Five years ago, Dan and Christine, the manager of a winery in St. Helena, found their dramatic half-acre of land overlooking carefully tended historic vineyards.
“There was an eighty-year-old house crafted from an old barn, on one side of the land,” said Hale. The family, lived in the old house for four years as their new adjacent 2,200 square foot house took shape.
The multi-talented Hale dreamed up the house that perfectly reflects his sunny demeanor.
Hale’s idyllic days in the seventies building tree houses and forts and sculptures turned out to be the perfect prelude for his adult life. Today he designs elegant houses for clients in the Napa Valley, and handcrafts inventive and beautiful gallery-worthy sculptures and chandeliers using salvaged wood and rusted metal.
“I studied architecture and design and always wanted to design a house,” said Hale, whose highly evolved style leans toward a kind of earthy modernism. He loves exposed wood and hand-plastered walls, the perfect materials for the Napa Valley.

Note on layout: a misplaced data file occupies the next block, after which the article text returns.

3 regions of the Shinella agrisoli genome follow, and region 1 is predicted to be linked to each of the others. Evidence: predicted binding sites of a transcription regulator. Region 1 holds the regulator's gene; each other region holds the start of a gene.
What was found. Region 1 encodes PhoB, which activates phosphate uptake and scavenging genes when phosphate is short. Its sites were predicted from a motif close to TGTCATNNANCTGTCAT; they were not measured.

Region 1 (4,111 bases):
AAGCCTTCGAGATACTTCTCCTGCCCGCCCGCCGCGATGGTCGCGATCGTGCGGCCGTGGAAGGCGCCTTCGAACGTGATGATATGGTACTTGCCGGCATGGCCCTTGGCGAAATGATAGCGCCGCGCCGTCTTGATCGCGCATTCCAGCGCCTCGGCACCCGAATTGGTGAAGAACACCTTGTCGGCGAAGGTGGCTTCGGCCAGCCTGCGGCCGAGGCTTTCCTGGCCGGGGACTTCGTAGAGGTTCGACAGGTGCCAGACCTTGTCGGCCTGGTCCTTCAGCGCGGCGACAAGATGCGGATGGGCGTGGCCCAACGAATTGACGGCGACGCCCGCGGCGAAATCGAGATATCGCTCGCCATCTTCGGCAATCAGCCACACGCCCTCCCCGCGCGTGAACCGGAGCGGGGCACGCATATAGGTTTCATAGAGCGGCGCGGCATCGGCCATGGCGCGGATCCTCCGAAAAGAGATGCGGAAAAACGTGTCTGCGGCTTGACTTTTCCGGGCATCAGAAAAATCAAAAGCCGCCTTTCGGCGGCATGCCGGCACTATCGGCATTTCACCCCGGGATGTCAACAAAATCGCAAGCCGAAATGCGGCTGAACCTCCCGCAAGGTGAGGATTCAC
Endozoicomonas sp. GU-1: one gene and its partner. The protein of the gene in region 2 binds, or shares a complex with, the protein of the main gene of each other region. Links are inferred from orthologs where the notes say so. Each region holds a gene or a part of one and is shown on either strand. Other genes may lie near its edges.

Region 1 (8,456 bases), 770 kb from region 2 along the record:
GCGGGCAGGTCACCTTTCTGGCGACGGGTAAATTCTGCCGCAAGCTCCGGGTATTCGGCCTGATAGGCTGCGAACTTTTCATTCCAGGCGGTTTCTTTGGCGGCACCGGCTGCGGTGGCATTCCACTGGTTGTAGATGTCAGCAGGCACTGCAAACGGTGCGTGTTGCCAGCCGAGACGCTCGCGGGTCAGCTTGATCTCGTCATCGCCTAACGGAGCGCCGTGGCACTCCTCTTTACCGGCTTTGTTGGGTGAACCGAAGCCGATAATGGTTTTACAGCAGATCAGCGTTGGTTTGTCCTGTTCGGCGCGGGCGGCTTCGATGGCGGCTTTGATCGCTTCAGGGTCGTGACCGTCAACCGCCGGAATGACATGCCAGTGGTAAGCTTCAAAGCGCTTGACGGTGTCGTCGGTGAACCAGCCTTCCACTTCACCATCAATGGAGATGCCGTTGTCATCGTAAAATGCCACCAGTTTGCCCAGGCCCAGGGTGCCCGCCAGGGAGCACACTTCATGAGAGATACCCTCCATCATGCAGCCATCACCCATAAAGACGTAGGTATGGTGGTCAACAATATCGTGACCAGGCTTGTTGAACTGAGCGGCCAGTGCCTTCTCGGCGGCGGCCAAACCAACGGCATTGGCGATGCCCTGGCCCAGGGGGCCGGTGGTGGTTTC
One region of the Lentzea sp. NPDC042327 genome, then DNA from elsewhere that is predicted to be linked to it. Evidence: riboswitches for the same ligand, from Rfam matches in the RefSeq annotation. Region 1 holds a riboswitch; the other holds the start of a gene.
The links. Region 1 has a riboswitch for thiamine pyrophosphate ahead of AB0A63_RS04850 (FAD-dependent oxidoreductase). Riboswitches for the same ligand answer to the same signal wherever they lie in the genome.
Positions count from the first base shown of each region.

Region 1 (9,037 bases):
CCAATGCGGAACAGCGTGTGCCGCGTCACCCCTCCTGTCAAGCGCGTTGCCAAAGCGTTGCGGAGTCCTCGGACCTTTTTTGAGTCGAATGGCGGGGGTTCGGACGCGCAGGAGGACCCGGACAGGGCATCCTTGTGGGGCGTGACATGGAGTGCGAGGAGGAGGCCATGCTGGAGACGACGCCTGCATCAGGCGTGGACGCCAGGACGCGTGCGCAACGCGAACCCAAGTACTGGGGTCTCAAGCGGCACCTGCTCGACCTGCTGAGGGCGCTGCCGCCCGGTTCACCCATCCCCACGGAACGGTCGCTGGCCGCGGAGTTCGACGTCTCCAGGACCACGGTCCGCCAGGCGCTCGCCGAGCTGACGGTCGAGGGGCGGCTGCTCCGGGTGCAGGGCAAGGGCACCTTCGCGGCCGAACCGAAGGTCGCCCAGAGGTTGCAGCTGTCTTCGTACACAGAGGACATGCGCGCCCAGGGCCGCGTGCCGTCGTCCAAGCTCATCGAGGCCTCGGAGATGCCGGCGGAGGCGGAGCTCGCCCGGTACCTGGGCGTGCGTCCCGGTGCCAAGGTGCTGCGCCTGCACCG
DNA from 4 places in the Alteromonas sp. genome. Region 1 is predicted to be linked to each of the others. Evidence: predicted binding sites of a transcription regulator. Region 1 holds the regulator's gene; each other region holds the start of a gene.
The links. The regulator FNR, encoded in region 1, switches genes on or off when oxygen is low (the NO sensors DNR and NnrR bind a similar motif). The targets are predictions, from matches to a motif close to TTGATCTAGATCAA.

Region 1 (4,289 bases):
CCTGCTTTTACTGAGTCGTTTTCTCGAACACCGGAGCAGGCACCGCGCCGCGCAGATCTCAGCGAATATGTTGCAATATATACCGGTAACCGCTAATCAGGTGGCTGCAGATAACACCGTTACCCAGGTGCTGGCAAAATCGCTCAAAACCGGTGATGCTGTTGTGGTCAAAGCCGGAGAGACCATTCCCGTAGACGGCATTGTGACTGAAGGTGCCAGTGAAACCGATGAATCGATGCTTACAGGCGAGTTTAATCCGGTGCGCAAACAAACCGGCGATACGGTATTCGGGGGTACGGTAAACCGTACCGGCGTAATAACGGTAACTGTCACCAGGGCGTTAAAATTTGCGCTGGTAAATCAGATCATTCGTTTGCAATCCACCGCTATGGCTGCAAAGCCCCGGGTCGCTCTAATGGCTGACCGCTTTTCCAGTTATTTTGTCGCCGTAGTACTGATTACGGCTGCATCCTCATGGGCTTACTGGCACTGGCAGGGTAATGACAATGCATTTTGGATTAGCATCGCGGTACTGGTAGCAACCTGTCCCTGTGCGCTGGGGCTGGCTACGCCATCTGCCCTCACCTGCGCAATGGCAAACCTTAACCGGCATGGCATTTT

“My go-to aesthetic is quiet and monochromatic,” said Hale. “For our house, my biggest idea was to create lots of outdoor space, to be able to sit on a porch and watch the light changing across the valley, living in harmony with nature.”
As a result, exposed mill-cut Douglas fir beams and planks were used indoors and outside, and almost every room opens to a broad verandah. Plain wood floors offers a calm and tranquil background for Hale’s Brancusi-esque sculptures.